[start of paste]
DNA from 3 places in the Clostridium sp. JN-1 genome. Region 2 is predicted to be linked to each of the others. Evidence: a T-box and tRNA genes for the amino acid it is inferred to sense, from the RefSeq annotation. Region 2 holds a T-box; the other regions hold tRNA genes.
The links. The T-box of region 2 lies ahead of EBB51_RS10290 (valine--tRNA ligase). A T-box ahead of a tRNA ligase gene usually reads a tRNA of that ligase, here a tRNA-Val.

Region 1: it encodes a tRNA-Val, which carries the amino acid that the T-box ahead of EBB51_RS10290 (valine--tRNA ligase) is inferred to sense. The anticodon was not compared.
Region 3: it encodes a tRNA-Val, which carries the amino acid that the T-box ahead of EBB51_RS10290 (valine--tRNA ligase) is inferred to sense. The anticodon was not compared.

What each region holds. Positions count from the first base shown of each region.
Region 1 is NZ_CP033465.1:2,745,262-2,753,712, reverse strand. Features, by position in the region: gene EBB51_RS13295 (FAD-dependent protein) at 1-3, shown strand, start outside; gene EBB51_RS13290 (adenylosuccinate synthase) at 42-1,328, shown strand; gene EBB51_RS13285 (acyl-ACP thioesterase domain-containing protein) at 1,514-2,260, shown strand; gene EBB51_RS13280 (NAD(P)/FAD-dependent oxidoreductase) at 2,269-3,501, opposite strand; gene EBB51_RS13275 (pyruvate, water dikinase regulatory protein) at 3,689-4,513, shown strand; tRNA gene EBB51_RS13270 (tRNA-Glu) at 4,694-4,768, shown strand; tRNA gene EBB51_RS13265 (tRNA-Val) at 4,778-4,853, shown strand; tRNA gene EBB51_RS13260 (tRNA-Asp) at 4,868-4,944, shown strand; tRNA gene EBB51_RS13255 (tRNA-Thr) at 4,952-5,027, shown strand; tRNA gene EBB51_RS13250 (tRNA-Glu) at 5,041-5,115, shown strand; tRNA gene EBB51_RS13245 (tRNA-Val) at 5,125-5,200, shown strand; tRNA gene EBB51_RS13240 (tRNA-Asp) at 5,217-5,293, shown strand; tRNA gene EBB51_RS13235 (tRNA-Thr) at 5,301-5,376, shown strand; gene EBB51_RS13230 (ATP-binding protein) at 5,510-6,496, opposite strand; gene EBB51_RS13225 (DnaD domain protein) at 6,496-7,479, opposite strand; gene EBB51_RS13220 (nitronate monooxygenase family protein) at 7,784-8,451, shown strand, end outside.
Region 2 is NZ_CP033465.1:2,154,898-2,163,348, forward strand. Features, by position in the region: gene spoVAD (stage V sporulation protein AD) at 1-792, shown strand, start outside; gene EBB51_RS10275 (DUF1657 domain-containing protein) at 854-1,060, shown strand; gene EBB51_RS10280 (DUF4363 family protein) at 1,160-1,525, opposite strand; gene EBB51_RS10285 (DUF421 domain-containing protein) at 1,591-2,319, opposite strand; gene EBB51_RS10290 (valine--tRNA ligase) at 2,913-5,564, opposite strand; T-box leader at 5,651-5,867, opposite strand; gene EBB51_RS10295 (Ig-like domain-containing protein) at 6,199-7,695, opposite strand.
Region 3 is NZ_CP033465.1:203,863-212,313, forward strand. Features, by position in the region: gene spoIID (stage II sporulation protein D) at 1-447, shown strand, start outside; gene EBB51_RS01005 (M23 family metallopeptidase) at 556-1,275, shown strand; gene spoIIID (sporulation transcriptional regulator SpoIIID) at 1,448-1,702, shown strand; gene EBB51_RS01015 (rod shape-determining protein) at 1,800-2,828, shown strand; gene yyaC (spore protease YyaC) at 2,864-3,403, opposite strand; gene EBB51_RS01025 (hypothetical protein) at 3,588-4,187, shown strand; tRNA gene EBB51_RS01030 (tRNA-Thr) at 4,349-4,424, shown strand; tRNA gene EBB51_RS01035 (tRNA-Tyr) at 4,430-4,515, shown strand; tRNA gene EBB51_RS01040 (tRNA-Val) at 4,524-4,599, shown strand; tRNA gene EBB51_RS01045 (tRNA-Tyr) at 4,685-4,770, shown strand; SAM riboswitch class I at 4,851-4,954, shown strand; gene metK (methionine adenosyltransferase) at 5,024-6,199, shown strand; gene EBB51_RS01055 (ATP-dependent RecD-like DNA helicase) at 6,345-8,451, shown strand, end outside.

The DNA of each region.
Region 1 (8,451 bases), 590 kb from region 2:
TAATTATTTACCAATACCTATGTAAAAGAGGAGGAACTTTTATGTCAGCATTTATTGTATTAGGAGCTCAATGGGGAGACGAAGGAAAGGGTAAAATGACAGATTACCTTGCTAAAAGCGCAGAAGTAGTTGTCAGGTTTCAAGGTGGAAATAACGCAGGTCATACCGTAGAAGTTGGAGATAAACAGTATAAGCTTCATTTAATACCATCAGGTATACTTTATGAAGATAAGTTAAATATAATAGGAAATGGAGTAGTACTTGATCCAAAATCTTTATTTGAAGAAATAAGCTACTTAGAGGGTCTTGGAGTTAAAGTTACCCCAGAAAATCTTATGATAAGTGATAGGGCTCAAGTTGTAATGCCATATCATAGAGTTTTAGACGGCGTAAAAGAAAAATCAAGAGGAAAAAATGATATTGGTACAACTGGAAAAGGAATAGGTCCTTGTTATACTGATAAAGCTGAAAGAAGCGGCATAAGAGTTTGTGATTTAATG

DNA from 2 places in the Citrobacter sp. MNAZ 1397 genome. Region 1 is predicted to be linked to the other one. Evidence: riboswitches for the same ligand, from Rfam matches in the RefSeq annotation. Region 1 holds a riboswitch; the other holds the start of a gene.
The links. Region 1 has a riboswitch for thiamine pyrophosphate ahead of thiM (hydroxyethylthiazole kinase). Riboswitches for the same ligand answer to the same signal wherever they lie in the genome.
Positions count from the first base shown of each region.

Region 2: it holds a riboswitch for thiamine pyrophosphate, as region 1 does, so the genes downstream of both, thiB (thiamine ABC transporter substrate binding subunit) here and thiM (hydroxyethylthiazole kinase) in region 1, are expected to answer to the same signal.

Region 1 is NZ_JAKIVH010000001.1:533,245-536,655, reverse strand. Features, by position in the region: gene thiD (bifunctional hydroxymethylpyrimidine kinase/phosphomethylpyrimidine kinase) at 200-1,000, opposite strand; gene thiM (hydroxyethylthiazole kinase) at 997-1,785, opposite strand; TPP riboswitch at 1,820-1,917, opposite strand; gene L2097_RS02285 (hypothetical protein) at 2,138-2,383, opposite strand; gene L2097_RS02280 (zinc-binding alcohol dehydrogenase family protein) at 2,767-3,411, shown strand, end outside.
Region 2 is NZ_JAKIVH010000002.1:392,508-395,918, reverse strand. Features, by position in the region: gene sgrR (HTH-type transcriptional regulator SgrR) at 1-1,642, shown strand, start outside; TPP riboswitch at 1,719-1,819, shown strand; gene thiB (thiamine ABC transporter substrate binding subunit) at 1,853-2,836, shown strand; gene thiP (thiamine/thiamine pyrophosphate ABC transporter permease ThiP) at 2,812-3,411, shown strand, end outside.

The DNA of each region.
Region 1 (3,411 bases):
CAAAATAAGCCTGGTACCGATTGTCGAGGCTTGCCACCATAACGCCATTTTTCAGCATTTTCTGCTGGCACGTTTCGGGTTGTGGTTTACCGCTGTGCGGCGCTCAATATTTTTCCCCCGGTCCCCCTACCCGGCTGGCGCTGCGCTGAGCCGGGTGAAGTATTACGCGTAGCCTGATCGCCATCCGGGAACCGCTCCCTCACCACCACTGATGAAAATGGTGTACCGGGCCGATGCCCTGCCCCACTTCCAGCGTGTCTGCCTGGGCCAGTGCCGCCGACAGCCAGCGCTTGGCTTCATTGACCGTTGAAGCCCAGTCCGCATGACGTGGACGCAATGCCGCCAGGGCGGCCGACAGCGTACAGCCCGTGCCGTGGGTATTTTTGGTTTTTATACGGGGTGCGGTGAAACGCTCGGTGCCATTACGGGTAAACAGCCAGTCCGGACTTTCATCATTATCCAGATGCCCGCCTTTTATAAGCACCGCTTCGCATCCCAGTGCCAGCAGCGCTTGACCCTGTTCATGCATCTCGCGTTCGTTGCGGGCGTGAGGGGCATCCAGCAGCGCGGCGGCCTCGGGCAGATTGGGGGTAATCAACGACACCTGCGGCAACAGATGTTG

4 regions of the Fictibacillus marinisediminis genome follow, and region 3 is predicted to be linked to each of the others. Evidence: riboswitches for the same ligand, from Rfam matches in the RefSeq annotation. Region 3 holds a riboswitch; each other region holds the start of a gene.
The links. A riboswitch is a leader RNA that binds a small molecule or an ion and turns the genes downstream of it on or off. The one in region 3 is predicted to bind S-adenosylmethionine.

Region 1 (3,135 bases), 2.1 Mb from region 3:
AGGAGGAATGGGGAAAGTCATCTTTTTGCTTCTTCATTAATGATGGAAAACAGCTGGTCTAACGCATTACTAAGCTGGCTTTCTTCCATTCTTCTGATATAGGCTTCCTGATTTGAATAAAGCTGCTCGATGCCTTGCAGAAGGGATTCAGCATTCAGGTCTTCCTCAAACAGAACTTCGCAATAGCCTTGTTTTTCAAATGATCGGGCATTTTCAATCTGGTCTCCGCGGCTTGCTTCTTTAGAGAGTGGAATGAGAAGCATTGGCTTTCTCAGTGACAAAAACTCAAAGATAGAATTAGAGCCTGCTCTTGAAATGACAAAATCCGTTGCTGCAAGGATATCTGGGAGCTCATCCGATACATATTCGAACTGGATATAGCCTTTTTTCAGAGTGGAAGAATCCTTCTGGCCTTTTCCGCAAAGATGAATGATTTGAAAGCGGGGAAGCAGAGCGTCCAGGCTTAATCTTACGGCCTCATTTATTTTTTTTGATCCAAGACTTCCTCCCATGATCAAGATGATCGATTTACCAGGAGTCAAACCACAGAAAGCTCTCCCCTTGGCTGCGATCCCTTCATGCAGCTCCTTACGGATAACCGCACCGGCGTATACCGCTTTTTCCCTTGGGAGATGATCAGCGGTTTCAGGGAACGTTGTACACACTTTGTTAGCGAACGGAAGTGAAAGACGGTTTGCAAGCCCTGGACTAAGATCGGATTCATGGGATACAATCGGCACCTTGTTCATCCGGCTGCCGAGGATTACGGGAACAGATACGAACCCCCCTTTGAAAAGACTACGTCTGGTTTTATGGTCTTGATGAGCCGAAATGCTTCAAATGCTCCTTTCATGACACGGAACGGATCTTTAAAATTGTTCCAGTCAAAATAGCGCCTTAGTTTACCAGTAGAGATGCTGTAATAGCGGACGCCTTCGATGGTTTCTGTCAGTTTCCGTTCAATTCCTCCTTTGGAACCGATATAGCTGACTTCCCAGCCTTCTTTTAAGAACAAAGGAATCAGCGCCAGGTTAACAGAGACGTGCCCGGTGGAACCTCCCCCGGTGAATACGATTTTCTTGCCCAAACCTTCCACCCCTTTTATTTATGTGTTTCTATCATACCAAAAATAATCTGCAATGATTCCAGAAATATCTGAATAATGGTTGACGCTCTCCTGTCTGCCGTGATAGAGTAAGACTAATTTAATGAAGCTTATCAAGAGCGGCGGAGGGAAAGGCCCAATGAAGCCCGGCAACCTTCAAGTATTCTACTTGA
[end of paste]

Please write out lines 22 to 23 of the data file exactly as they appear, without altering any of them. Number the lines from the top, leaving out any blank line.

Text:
The links. A riboswitch is a leader RNA that binds a small molecule or an ion and turns the genes downstream of it on or off. The one in region 3 is predicted to bind S-adenosylmethionine.

Region 1 (3,135 bases), 2.1 Mb from region 3: